If you think Hamburg only has flat landscapes, think again! The Treppenviertel in Blankenese, Altona, is a small neighborhood located on a slope directly above the Elbe River. About 5,000 stairs lead through a cozy group of small mansions and historic houses, up to a beautiful view of the Port of Hamburg. The former fishing village is now a popular tourist destination, and a residential area for wealthy citizens of Hamburg. One of Germany’s prettiest hiking trails runs along the banks of the Elbe River to Blankenese.
With meandering alleys and white-painted houses, the Treppenviertel has a relaxed Mediterranean vibe — it almost feels like a resort on the Riviera. The Blankeneser Bahnhofstrasse (the area’s main street) is home to a weekly market, a picturesque church, and numerous cafes, restaurants, and ice-cream parlors. Wonderful views of the container ships entering and leaving the Port of Hamburg tempt the visitor to stay and watch, and there’s also a lighthouse that’s open to tourists. A great way to see Blankenese is by boat, on a harbor tour.
Permanently moored along Hamburg’s waterfront, the Rickmer Rickmers is the oldest of the city’s numerous museum ships, standing in prize place next to the famous Cap San Diego. The historic trade ship was first launched in 1896 and was used to import rice and bamboo from Hong Kong, before serving in WWI and later, being used as a training ship for the Portuguese navy.
Today, the beautifully restored ship remains a majestic sight, with its three masts and eye-catching green and red painted hull looming over the riverside. Visitors can explore on-board the ship, stroll the wooden decks and peek into the crew quarters, then duck into the engine room, where an original steam engine and a Krupp diesel engine are on display.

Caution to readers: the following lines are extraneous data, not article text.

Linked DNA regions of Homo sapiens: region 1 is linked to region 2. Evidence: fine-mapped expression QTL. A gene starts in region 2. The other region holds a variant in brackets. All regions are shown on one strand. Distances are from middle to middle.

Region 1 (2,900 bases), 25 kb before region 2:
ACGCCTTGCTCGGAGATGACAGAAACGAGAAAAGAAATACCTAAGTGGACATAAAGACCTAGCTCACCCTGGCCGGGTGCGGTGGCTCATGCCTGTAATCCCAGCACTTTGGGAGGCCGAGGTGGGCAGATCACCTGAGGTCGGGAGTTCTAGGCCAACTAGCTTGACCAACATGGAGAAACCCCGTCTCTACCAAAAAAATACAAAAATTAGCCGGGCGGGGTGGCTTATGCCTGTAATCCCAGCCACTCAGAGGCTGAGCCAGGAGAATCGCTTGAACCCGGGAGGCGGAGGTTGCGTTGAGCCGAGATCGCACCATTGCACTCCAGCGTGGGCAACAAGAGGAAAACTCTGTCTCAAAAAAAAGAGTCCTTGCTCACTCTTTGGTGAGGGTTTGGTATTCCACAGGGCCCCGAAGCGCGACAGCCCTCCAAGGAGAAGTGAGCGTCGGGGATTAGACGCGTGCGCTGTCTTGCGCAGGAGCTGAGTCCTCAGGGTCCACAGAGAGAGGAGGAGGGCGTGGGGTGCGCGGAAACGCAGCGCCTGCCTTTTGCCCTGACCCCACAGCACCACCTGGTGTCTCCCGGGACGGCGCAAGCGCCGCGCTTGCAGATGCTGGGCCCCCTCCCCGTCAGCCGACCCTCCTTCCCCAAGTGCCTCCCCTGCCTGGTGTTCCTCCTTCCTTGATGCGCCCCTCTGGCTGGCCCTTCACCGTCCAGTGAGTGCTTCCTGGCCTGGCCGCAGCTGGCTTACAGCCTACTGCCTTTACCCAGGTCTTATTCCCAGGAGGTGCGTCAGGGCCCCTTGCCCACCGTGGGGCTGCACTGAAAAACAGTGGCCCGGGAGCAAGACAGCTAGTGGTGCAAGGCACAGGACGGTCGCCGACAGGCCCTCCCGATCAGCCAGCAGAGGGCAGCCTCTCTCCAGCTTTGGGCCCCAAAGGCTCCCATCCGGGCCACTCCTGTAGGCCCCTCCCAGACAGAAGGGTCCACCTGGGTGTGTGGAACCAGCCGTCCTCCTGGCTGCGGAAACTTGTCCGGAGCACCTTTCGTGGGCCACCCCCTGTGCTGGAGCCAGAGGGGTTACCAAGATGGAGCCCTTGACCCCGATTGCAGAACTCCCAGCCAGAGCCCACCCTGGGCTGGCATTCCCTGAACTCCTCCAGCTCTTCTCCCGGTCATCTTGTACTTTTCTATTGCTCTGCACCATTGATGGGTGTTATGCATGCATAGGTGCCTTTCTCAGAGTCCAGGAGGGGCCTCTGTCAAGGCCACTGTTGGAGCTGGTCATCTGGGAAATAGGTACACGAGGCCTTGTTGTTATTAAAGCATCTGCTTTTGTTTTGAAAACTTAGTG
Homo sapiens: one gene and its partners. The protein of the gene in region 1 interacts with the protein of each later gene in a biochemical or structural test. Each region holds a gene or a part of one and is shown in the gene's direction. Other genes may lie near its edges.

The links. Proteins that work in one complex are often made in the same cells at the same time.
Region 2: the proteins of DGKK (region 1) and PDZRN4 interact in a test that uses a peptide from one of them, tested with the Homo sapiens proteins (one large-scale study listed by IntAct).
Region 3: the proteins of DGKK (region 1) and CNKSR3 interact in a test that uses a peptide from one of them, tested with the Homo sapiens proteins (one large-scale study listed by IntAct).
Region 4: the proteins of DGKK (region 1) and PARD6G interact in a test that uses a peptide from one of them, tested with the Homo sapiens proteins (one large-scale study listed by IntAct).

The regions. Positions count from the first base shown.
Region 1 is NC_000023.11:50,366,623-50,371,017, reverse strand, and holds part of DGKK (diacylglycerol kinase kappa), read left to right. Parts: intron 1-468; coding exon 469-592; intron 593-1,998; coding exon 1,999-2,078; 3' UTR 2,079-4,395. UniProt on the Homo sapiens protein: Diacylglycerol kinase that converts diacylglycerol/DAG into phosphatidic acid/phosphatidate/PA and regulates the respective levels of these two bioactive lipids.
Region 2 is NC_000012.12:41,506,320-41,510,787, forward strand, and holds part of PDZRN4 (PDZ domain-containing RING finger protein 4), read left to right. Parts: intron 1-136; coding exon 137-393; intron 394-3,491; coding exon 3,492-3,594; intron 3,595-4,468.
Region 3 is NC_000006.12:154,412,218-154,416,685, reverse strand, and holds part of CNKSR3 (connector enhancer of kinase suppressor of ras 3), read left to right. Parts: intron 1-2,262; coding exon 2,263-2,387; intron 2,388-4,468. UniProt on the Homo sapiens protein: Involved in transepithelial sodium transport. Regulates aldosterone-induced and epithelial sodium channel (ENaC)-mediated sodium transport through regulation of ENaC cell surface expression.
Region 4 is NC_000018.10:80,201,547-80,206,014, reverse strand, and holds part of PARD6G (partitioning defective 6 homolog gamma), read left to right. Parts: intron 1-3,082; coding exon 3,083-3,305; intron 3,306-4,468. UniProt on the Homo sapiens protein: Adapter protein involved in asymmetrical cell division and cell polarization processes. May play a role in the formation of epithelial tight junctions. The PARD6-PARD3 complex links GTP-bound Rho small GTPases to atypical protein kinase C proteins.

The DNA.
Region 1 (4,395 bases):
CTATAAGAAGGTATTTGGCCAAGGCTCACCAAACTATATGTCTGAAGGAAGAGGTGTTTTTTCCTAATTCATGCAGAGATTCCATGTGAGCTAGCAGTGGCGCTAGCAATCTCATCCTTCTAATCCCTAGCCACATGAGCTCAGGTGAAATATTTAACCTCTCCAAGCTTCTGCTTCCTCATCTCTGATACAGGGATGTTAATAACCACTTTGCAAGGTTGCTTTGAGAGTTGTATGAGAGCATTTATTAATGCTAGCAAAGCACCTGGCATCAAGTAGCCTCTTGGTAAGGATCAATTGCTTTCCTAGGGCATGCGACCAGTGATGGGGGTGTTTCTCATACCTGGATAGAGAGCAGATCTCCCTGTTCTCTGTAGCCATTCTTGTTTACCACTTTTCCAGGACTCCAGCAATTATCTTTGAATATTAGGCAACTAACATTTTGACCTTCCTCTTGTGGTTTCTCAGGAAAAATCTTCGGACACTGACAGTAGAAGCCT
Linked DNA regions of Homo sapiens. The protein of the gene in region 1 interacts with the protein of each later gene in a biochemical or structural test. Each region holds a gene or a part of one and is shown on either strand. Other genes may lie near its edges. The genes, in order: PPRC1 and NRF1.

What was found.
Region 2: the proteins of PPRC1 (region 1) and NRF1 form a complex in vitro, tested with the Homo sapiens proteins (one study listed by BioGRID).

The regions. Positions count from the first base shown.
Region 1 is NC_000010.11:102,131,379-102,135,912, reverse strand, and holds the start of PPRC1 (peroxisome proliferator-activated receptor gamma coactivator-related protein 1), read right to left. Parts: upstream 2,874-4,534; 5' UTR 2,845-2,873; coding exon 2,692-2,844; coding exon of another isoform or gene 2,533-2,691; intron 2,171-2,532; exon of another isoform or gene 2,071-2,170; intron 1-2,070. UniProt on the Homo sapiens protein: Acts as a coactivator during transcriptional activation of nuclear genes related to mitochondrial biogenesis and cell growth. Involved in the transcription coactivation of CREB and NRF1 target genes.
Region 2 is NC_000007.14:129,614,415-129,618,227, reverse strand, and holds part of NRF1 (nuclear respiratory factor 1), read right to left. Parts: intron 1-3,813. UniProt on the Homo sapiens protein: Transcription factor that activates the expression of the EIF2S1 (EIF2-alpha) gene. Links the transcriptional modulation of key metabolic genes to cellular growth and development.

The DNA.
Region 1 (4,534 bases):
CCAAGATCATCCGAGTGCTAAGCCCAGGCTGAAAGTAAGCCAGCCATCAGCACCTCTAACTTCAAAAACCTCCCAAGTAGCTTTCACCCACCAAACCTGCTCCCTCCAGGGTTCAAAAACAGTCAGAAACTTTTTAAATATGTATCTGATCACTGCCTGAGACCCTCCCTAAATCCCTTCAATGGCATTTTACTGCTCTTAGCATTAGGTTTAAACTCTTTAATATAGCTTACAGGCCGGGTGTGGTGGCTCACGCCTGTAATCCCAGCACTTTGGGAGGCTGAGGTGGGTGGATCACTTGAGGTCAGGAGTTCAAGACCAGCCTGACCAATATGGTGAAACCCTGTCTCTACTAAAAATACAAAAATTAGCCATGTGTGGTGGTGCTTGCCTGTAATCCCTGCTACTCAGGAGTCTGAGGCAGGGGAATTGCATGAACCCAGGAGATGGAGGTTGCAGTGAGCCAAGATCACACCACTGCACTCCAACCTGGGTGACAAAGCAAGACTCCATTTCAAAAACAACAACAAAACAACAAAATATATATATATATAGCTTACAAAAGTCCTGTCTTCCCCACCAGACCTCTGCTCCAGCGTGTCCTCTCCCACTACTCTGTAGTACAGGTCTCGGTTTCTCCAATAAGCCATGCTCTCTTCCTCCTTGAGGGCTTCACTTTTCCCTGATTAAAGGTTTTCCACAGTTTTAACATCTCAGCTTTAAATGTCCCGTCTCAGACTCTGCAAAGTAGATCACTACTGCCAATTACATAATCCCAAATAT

One of the first zoos to house animals in moated, open enclosures rather than cages, the Hamburg Zoo's exhibits are spread over dozens of acres, where animals from all around the world live. Visitors will find elephants and giraffes from Africa, Asian elephants, tigers and lions, as well as tropical sharks and crocodiles.
The zoo’s lovely gardens are also exotic, recreating the ambiance of countries such as Japan and Nepal. Take a ride around the gardens by horse and carriage to explore the private zoo, run by the Hagenbeck family since 1907.
The focus of Hamburg’s Altstadt, or Old Town, is the Rathaus on the old market square. Streets leading off the square head to the classical arcades of the stock exchange, and to the old red-brick Speicherstadt warehouses lining the river.
Away from the Elbe, the Alsterarkaden has elegant shopping arcades lined with cafes.
Along the Deichstrasse you’ll see restored 18th-century homes, and the area has some lovely old churches, including St Petri, St Katherine, St Jakobi and St Nikolai.
The Altstadt is a fine area for walking, with bridges across canals, parklands, statues and fine old buildings to discover.
- Things to do in Northern Germany
- Things to do in Rostock
- Things to do in Potsdam
- Things to do in Berlin
- Things to do in Leeuwarden
- Things to do in Copenhagen
- Things to do in Amsterdam
- Things to do in Eindhoven
- Things to do in Frankfurt
- Things to do in Dordrecht
- Things to do in Rotterdam
- Things to do in The Hague
- Things to do in Karlovy Vary
- Things to do in Mecklenburg-Vorpommern
- Things to do in North Holland